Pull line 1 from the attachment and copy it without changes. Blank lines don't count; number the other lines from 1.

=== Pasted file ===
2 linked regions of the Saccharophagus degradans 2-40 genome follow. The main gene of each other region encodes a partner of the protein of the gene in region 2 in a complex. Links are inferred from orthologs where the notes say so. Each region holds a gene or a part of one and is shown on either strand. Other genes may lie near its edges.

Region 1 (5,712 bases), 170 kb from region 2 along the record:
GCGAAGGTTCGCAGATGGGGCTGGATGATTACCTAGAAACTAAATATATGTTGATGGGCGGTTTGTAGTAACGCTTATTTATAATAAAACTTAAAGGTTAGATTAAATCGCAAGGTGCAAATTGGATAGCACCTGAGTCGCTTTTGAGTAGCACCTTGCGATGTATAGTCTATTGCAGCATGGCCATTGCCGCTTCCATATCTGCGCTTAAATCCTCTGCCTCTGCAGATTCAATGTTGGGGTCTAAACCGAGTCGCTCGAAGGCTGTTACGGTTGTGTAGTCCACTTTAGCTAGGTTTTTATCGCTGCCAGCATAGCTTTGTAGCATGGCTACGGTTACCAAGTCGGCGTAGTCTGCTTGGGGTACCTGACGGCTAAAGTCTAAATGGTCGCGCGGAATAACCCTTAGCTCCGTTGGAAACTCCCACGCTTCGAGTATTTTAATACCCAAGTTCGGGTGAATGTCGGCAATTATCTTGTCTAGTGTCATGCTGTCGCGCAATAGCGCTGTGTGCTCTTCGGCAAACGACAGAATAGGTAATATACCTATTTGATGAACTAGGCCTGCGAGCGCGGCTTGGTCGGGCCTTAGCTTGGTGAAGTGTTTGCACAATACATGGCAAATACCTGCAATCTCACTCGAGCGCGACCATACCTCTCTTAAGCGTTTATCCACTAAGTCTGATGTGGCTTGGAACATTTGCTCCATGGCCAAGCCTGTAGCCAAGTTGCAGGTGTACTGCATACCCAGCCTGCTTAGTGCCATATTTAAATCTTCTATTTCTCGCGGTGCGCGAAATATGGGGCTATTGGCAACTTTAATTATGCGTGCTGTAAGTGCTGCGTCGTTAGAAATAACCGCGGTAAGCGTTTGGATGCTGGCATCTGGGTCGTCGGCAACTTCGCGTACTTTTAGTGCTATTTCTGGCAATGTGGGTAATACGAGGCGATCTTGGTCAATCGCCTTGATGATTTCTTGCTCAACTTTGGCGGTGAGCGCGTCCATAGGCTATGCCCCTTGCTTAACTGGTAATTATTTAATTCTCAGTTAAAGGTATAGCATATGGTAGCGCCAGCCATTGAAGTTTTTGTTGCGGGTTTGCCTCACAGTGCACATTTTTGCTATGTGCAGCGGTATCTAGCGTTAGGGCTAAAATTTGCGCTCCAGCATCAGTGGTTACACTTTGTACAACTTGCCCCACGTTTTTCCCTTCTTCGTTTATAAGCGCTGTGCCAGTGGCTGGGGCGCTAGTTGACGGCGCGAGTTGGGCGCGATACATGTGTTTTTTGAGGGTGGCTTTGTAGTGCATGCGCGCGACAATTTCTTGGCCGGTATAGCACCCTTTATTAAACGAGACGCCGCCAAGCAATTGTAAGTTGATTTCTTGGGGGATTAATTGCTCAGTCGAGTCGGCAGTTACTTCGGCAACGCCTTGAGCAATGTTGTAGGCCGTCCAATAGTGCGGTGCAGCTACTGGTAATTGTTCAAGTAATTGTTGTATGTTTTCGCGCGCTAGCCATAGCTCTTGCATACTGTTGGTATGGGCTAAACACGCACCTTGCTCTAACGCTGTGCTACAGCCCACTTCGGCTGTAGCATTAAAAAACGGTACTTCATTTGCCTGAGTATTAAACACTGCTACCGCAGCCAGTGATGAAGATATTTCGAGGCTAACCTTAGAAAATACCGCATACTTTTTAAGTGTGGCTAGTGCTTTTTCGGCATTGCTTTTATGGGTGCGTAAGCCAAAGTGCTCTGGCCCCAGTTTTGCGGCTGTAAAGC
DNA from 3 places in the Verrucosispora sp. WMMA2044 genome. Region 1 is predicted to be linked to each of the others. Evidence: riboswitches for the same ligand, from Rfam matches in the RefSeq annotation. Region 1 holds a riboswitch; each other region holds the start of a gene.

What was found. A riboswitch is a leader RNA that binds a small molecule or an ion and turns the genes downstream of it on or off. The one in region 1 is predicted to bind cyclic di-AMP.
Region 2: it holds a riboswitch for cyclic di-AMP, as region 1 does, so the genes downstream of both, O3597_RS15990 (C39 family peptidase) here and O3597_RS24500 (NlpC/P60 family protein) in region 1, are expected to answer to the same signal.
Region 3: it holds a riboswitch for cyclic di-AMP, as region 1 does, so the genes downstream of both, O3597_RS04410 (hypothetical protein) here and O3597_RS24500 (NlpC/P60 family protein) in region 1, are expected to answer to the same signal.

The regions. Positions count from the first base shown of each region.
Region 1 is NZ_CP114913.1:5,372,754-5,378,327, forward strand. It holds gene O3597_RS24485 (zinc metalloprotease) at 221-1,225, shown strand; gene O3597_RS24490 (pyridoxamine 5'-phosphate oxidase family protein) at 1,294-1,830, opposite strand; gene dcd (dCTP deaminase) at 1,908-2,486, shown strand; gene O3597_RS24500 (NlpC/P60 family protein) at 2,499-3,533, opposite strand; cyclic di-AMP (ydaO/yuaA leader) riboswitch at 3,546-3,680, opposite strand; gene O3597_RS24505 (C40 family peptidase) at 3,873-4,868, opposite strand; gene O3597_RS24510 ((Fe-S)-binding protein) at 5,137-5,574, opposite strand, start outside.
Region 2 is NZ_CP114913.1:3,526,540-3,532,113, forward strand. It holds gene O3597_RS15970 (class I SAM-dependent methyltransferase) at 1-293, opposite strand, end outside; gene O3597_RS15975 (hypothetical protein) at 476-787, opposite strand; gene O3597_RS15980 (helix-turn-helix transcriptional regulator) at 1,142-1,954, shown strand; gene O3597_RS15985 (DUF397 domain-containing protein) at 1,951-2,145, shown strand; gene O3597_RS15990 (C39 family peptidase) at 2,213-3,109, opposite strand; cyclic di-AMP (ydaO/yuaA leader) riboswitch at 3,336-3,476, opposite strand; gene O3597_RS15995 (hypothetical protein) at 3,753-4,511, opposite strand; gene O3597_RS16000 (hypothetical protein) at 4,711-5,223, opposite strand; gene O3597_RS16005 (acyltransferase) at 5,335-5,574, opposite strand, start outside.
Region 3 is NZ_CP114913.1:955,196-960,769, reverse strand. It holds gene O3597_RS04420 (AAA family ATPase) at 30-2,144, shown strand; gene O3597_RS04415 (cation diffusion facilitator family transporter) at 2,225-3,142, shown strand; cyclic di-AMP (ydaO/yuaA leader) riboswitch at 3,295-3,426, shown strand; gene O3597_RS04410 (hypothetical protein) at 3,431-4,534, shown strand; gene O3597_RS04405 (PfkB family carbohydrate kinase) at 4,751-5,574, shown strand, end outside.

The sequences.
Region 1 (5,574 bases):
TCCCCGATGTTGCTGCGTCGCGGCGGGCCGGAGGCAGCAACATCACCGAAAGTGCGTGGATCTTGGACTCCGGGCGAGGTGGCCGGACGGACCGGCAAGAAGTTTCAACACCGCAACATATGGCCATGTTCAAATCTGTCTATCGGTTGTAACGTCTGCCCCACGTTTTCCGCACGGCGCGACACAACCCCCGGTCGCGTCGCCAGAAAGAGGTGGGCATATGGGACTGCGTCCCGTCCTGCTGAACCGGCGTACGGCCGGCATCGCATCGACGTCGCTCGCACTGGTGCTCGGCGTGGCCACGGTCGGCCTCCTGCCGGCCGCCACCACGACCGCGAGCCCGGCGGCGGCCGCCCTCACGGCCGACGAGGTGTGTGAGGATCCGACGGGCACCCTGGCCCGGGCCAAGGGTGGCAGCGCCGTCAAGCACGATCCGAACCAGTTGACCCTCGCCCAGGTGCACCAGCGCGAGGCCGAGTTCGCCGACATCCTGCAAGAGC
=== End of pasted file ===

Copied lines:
2 linked regions of the Saccharophagus degradans 2-40 genome follow. The main gene of each other region encodes a partner of the protein of the gene in region 2 in a complex. Links are inferred from orthologs where the notes say so. Each region holds a gene or a part of one and is shown on either strand. Other genes may lie near its edges.